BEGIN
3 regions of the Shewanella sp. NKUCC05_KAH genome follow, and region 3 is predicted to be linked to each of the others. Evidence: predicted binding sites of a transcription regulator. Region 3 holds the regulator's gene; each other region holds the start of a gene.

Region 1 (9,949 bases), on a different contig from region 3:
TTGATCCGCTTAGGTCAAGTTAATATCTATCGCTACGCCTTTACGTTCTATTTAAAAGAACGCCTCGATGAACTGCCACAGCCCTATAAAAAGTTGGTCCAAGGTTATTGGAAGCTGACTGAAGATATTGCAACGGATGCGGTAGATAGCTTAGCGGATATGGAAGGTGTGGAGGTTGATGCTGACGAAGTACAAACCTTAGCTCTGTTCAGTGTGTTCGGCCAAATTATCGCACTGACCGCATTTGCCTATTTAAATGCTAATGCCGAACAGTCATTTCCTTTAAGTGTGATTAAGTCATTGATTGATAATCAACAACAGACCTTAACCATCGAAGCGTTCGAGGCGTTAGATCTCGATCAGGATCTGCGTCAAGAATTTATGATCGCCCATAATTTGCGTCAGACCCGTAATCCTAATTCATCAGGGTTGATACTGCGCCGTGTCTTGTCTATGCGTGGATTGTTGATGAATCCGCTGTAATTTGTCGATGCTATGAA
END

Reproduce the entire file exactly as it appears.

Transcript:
3 regions of the Shewanella sp. NKUCC05_KAH genome follow, and region 3 is predicted to be linked to each of the others. Evidence: predicted binding sites of a transcription regulator. Region 3 holds the regulator's gene; each other region holds the start of a gene.

Region 1 (9,949 bases), on a different contig from region 3:
TTGATCCGCTTAGGTCAAGTTAATATCTATCGCTACGCCTTTACGTTCTATTTAAAAGAACGCCTCGATGAACTGCCACAGCCCTATAAAAAGTTGGTCCAAGGTTATTGGAAGCTGACTGAAGATATTGCAACGGATGCGGTAGATAGCTTAGCGGATATGGAAGGTGTGGAGGTTGATGCTGACGAAGTACAAACCTTAGCTCTGTTCAGTGTGTTCGGCCAAATTATCGCACTGACCGCATTTGCCTATTTAAATGCTAATGCCGAACAGTCATTTCCTTTAAGTGTGATTAAGTCATTGATTGATAATCAACAACAGACCTTAACCATCGAAGCGTTCGAGGCGTTAGATCTCGATCAGGATCTGCGTCAAGAATTTATGATCGCCCATAATTTGCGTCAGACCCGTAATCCTAATTCATCAGGGTTGATACTGCGCCGTGTCTTGTCTATGCGTGGATTGTTGATGAATCCGCTGTAATTTGTCGATGCTATGAA